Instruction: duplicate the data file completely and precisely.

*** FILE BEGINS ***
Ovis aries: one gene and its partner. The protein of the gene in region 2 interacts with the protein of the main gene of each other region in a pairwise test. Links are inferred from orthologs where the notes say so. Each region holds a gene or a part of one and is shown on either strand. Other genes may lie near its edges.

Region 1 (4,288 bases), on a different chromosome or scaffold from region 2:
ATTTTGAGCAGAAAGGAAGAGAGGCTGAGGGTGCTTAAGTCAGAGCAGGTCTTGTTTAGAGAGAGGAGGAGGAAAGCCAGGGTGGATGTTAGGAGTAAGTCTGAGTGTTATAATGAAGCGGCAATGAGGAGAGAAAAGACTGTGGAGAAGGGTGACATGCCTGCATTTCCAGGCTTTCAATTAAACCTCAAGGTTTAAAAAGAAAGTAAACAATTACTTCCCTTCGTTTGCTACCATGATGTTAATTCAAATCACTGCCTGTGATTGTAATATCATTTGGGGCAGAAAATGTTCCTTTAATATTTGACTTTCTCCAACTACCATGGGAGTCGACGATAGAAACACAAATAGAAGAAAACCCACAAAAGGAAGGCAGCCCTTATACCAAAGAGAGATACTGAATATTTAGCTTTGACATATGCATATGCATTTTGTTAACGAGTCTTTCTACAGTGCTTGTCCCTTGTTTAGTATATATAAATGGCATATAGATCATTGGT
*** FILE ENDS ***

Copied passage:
Ovis aries: one gene and its partner. The protein of the gene in region 2 interacts with the protein of the main gene of each other region in a pairwise test. Links are inferred from orthologs where the notes say so. Each region holds a gene or a part of one and is shown on either strand. Other genes may lie near its edges.

Region 1 (4,288 bases), on a different chromosome or scaffold from region 2:
ATTTTGAGCAGAAAGGAAGAGAGGCTGAGGGTGCTTAAGTCAGAGCAGGTCTTGTTTAGAGAGAGGAGGAGGAAAGCCAGGGTGGATGTTAGGAGTAAGTCTGAGTGTTATAATGAAGCGGCAATGAGGAGAGAAAAGACTGTGGAGAAGGGTGACATGCCTGCATTTCCAGGCTTTCAATTAAACCTCAAGGTTTAAAAAGAAAGTAAACAATTACTTCCCTTCGTTTGCTACCATGATGTTAATTCAAATCACTGCCTGTGATTGTAATATCATTTGGGGCAGAAAATGTTCCTTTAATATTTGACTTTCTCCAACTACCATGGGAGTCGACGATAGAAACACAAATAGAAGAAAACCCACAAAAGGAAGGCAGCCCTTATACCAAAGAGAGATACTGAATATTTAGCTTTGACATATGCATATGCATTTTGTTAACGAGTCTTTCTACAGTGCTTGTCCCTTGTTTAGTATATATAAATGGCATATAGATCATTGGT